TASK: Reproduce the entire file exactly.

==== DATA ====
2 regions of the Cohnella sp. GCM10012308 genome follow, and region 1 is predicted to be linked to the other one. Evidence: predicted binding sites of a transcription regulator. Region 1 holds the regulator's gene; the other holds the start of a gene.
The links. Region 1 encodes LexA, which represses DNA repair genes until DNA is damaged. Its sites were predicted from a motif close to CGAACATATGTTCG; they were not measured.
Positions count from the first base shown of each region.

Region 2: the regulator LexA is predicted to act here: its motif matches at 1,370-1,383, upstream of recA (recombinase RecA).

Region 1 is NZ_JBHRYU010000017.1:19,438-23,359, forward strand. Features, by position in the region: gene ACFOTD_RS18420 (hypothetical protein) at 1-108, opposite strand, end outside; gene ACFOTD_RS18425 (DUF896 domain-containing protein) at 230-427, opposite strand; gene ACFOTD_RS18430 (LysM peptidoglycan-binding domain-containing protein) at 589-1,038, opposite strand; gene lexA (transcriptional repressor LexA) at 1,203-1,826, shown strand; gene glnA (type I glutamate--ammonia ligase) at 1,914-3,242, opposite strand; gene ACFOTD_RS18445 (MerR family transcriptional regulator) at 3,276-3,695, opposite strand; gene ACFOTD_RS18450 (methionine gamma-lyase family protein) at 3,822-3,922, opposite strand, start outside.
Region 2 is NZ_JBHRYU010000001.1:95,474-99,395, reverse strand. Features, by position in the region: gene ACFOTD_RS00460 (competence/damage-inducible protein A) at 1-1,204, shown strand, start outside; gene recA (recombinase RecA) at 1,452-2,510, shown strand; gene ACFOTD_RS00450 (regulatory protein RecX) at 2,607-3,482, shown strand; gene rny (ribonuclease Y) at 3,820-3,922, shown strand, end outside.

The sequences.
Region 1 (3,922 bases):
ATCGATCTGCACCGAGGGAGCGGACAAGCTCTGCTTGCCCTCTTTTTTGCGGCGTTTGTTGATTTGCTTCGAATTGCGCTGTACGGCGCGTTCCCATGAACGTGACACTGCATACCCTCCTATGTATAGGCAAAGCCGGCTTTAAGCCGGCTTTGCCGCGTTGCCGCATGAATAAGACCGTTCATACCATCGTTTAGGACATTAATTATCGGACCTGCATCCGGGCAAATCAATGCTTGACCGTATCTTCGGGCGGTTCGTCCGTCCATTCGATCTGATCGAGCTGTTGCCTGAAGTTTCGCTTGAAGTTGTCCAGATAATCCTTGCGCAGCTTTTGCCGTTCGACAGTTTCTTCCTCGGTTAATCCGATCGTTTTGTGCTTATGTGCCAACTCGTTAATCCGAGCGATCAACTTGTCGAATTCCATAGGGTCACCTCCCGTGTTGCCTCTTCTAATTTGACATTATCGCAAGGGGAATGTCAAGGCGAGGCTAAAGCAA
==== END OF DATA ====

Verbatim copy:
2 regions of the Cohnella sp. GCM10012308 genome follow, and region 1 is predicted to be linked to the other one. Evidence: predicted binding sites of a transcription regulator. Region 1 holds the regulator's gene; the other holds the start of a gene.
The links. Region 1 encodes LexA, which represses DNA repair genes until DNA is damaged. Its sites were predicted from a motif close to CGAACATATGTTCG; they were not measured.
Positions count from the first base shown of each region.

Region 2: the regulator LexA is predicted to act here: its motif matches at 1,370-1,383, upstream of recA (recombinase RecA).

Region 1 is NZ_JBHRYU010000017.1:19,438-23,359, forward strand. Features, by position in the region: gene ACFOTD_RS18420 (hypothetical protein) at 1-108, opposite strand, end outside; gene ACFOTD_RS18425 (DUF896 domain-containing protein) at 230-427, opposite strand; gene ACFOTD_RS18430 (LysM peptidoglycan-binding domain-containing protein) at 589-1,038, opposite strand; gene lexA (transcriptional repressor LexA) at 1,203-1,826, shown strand; gene glnA (type I glutamate--ammonia ligase) at 1,914-3,242, opposite strand; gene ACFOTD_RS18445 (MerR family transcriptional regulator) at 3,276-3,695, opposite strand; gene ACFOTD_RS18450 (methionine gamma-lyase family protein) at 3,822-3,922, opposite strand, start outside.
Region 2 is NZ_JBHRYU010000001.1:95,474-99,395, reverse strand. Features, by position in the region: gene ACFOTD_RS00460 (competence/damage-inducible protein A) at 1-1,204, shown strand, start outside; gene recA (recombinase RecA) at 1,452-2,510, shown strand; gene ACFOTD_RS00450 (regulatory protein RecX) at 2,607-3,482, shown strand; gene rny (ribonuclease Y) at 3,820-3,922, shown strand, end outside.

The sequences.
Region 1 (3,922 bases):
ATCGATCTGCACCGAGGGAGCGGACAAGCTCTGCTTGCCCTCTTTTTTGCGGCGTTTGTTGATTTGCTTCGAATTGCGCTGTACGGCGCGTTCCCATGAACGTGACACTGCATACCCTCCTATGTATAGGCAAAGCCGGCTTTAAGCCGGCTTTGCCGCGTTGCCGCATGAATAAGACCGTTCATACCATCGTTTAGGACATTAATTATCGGACCTGCATCCGGGCAAATCAATGCTTGACCGTATCTTCGGGCGGTTCGTCCGTCCATTCGATCTGATCGAGCTGTTGCCTGAAGTTTCGCTTGAAGTTGTCCAGATAATCCTTGCGCAGCTTTTGCCGTTCGACAGTTTCTTCCTCGGTTAATCCGATCGTTTTGTGCTTATGTGCCAACTCGTTAATCCGAGCGATCAACTTGTCGAATTCCATAGGGTCACCTCCCGTGTTGCCTCTTCTAATTTGACATTATCGCAAGGGGAATGTCAAGGCGAGGCTAAAGCAA